1. An archive of validated research in a field – Most people would agree that getting it right, through the care and effort of peer review, outweighs the need for rapid publication when viewing these journals as our archive of knowledge1.
  2. Communicating research among others in the field – Speed and interactivity are much more important for this role. Peer review may be less important, as experts in a field can make their own decisions about validity1.

Two trends, open access and social media, have the potential to change the peer review process2. Some new models of peer review are developing, such as comment crowdsourcing, where anonymous peer review is replaced with public reviews that can include the reviewer’s reputation (as determined by peers) to weight the review score. Open publishing platforms such as PeerJ and the Journal of Participatory Medicine employ concepts such as invited moderation, post-publication comment, post-publication measures of quality and impact, and community-based review2.

abstract representation of innovative scholarship

Another publishing route is through preprint sites based on the arXiv model. Information is disseminated rapidly, but papers submitted are not subject to traditional peer review. Mendeley, with over 34 million research papers, also incorporates an academic social network. PaperCritic, which works in tandem with Mendeley, allows scientists to review each other’s work2.

These innovative systems have potential; however, although many have already been around for several years, they are not as widely used as we would expect. With the innovation cycle increasingly rapid, the traditional approach of academic research and publication may not meet the needs of current challenges. Will there always be a place for it?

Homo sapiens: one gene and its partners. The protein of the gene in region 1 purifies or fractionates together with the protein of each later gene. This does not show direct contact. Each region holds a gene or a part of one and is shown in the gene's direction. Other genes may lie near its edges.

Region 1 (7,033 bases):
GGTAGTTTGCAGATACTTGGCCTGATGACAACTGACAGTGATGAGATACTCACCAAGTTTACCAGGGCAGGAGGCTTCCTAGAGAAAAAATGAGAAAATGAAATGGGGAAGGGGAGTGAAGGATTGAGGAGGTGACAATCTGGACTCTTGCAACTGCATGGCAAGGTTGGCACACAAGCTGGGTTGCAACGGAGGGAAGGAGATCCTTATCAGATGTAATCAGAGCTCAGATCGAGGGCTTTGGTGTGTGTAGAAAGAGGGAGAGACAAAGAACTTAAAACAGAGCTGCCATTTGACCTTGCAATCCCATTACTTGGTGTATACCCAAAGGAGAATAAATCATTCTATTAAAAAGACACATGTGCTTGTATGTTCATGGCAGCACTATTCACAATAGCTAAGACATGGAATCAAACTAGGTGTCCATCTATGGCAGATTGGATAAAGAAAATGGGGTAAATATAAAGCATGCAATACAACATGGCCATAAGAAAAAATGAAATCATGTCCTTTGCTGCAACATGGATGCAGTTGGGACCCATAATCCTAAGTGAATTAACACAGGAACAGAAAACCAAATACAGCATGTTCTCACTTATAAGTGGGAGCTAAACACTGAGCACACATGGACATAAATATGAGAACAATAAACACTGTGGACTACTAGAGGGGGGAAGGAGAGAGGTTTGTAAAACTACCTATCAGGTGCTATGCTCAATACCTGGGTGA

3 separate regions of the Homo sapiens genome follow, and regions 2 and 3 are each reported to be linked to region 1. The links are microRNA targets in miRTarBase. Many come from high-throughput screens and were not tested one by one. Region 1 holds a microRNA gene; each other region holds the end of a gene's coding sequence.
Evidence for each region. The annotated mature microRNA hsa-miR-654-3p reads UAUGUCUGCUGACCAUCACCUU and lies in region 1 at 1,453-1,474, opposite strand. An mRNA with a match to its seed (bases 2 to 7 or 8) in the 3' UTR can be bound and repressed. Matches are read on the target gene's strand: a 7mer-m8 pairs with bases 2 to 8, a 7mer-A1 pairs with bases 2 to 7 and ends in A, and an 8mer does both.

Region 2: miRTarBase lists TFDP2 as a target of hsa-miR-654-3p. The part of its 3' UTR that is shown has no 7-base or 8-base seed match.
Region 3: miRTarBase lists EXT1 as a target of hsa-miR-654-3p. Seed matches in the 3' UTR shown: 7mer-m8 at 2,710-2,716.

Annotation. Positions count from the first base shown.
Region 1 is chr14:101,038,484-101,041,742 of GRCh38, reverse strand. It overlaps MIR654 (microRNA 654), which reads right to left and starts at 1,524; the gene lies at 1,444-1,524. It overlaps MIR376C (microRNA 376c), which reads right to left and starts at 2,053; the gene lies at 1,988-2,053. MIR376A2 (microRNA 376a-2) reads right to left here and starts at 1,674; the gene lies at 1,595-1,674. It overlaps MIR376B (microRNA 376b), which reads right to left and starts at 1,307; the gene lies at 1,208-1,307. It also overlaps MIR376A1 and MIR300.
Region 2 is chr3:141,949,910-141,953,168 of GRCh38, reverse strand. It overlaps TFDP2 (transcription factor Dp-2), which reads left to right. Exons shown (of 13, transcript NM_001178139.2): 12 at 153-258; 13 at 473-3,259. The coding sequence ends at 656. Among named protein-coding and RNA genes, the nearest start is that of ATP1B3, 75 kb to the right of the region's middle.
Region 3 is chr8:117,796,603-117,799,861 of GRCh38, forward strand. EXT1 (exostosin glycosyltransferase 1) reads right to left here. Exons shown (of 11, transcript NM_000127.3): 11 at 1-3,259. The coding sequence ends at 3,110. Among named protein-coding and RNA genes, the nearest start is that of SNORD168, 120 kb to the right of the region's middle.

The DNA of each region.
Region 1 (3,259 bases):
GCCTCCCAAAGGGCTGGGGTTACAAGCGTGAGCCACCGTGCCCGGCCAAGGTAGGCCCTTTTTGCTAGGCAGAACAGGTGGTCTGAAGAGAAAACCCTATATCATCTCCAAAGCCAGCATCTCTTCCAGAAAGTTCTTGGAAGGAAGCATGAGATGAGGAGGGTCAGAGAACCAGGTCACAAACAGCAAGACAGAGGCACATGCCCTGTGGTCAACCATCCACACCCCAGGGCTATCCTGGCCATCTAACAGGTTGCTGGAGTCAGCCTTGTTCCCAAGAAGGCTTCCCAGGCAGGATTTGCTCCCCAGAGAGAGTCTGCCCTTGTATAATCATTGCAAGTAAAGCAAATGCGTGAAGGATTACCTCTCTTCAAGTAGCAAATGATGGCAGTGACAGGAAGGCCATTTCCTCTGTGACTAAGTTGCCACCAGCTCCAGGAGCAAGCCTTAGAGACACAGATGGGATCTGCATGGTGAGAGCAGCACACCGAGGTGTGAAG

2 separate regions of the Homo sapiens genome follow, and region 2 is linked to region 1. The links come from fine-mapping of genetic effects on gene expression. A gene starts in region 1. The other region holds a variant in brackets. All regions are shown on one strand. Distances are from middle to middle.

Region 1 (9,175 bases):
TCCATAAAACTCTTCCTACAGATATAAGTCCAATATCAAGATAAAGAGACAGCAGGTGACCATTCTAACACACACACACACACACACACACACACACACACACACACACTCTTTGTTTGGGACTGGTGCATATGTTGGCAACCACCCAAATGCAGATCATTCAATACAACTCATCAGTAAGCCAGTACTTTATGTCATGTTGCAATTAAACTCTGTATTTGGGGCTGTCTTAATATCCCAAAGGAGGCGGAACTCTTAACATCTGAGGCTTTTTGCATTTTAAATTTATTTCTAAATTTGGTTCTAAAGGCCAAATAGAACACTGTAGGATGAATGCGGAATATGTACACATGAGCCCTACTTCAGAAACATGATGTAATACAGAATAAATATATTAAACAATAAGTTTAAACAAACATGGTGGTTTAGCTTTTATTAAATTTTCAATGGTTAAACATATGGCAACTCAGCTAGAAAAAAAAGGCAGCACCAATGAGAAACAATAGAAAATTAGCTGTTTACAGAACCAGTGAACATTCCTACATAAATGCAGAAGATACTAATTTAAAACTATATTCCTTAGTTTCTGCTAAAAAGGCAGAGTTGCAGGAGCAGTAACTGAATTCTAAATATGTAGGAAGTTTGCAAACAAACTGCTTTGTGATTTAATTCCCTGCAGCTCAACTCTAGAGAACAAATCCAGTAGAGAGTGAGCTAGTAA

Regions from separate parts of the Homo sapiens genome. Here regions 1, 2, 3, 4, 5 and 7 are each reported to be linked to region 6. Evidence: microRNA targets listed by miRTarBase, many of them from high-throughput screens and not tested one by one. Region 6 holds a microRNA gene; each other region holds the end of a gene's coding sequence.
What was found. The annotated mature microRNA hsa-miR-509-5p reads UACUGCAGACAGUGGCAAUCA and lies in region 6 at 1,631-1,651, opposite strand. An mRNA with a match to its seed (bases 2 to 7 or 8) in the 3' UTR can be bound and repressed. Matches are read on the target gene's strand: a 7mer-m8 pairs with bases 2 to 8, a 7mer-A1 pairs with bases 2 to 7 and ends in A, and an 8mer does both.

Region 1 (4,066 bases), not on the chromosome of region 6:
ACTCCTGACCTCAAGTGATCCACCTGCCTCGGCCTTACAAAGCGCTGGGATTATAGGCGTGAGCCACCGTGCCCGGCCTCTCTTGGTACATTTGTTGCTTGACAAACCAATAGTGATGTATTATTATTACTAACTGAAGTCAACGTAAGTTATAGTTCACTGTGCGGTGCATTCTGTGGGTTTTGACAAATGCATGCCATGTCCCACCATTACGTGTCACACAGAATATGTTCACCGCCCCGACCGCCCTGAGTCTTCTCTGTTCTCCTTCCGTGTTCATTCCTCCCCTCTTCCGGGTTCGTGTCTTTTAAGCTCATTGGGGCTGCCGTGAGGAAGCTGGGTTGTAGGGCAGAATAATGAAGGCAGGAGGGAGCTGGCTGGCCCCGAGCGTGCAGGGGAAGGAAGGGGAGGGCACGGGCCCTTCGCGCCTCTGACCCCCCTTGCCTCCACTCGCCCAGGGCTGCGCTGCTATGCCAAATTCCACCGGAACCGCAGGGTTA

Discussion Topics:

In a world where increasingly more people are actively participating to improve their health, often collectively, open access methods will be required to disseminate research results.

  • T1: What role(s) do social networks play in peer-review, when more people now participate in improving their health?
  • T2: What can replace traditional peer-review and provide credit when dependent on academic structures for support?
  • T3: When is peer-review not desirable? For which audiences? For which projects? What are better options?
  • T4: How does knowledge created through non-traditional research get shared? What is “peer review” within this context?
  • T5: What are risks to abandoning peer review? Should e-patients be made aware of peer review versus social media review?


  1. Solomon DJ (2007). The role of peer review for scholarly journals in the information age. The journal of electronic publishing 10(1).
  2. Pickard KT (2012). The impact of open access and social media on scientific research. The journal of participatory medicine 4.